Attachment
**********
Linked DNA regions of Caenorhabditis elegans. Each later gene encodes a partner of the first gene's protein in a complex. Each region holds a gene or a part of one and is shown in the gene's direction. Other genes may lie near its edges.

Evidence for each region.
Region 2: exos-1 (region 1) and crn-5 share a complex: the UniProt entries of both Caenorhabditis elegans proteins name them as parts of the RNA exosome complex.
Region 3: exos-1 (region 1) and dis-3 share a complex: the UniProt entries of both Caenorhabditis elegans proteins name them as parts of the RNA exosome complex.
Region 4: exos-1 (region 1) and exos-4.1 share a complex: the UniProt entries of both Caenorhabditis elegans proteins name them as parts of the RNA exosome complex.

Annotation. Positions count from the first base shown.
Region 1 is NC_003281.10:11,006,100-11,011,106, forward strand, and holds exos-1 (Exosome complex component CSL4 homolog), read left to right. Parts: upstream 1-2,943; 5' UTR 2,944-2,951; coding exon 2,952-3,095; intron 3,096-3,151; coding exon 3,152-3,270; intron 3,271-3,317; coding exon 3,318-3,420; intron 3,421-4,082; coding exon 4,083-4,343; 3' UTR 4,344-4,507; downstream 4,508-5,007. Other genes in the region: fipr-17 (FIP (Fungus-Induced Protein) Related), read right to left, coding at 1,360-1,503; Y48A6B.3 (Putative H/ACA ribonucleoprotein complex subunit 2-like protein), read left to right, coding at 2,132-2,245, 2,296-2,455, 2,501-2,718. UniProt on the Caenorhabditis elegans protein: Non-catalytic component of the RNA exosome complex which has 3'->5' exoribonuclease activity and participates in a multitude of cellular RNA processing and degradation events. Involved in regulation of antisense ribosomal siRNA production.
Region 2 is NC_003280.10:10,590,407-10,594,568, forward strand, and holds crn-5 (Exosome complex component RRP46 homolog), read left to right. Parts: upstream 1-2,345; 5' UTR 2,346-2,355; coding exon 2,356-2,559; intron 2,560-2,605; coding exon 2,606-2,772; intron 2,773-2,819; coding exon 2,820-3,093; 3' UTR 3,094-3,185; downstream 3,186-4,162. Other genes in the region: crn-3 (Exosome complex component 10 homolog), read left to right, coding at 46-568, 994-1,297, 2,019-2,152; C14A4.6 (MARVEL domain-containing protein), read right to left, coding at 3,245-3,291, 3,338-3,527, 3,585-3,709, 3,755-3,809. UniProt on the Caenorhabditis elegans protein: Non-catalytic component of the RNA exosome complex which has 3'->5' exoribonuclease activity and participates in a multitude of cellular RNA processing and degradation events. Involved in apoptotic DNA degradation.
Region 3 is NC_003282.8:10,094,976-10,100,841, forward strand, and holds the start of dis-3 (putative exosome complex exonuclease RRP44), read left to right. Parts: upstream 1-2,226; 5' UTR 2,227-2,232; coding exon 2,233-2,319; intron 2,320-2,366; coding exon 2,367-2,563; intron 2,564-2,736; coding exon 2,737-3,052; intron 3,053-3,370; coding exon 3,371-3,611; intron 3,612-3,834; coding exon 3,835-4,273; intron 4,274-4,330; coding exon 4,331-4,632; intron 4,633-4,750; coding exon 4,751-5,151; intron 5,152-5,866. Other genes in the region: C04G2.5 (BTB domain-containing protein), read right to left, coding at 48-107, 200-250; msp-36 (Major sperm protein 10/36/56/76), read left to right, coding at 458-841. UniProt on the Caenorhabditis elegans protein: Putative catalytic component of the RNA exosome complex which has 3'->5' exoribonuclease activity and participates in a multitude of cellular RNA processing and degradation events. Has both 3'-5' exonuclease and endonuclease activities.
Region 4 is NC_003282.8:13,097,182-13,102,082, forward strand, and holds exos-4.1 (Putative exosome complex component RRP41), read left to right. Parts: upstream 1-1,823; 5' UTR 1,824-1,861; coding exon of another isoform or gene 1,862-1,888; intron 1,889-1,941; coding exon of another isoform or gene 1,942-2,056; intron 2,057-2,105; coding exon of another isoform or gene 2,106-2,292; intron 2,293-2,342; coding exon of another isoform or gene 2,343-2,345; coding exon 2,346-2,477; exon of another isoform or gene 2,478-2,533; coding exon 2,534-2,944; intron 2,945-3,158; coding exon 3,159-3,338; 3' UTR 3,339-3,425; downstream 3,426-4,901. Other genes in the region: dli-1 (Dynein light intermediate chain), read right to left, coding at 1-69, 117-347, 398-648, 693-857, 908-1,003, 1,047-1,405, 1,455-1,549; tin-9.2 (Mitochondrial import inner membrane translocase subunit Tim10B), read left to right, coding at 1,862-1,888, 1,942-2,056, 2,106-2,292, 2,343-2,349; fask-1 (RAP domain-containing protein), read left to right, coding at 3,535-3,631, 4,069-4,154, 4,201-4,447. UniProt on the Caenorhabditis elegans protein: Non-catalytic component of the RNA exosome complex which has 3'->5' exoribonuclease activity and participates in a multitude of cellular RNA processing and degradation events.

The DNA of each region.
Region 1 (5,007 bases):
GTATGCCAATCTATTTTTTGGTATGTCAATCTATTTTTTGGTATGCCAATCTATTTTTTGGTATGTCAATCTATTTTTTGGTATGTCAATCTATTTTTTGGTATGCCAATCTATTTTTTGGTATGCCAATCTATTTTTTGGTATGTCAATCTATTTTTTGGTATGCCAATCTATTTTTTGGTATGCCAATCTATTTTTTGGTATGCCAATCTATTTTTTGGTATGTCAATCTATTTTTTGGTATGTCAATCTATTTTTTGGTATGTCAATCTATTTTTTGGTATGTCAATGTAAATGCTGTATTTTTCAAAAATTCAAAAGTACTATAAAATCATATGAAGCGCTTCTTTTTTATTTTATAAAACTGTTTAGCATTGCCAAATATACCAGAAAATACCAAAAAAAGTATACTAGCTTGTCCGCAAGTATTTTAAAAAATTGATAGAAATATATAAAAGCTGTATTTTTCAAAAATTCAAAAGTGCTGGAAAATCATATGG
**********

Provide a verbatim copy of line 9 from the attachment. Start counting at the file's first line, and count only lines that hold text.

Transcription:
Region 3 is NC_003282.8:10,094,976-10,100,841, forward strand, and holds the start of dis-3 (putative exosome complex exonuclease RRP44), read left to right. Parts: upstream 1-2,226; 5' UTR 2,227-2,232; coding exon 2,233-2,319; intron 2,320-2,366; coding exon 2,367-2,563; intron 2,564-2,736; coding exon 2,737-3,052; intron 3,053-3,370; coding exon 3,371-3,611; intron 3,612-3,834; coding exon 3,835-4,273; intron 4,274-4,330; coding exon 4,331-4,632; intron 4,633-4,750; coding exon 4,751-5,151; intron 5,152-5,866. Other genes in the region: C04G2.5 (BTB domain-containing protein), read right to left, coding at 48-107, 200-250; msp-36 (Major sperm protein 10/36/56/76), read left to right, coding at 458-841. UniProt on the Caenorhabditis elegans protein: Putative catalytic component of the RNA exosome complex which has 3'->5' exoribonuclease activity and participates in a multitude of cellular RNA processing and degradation events. Has both 3'-5' exonuclease and endonuclease activities.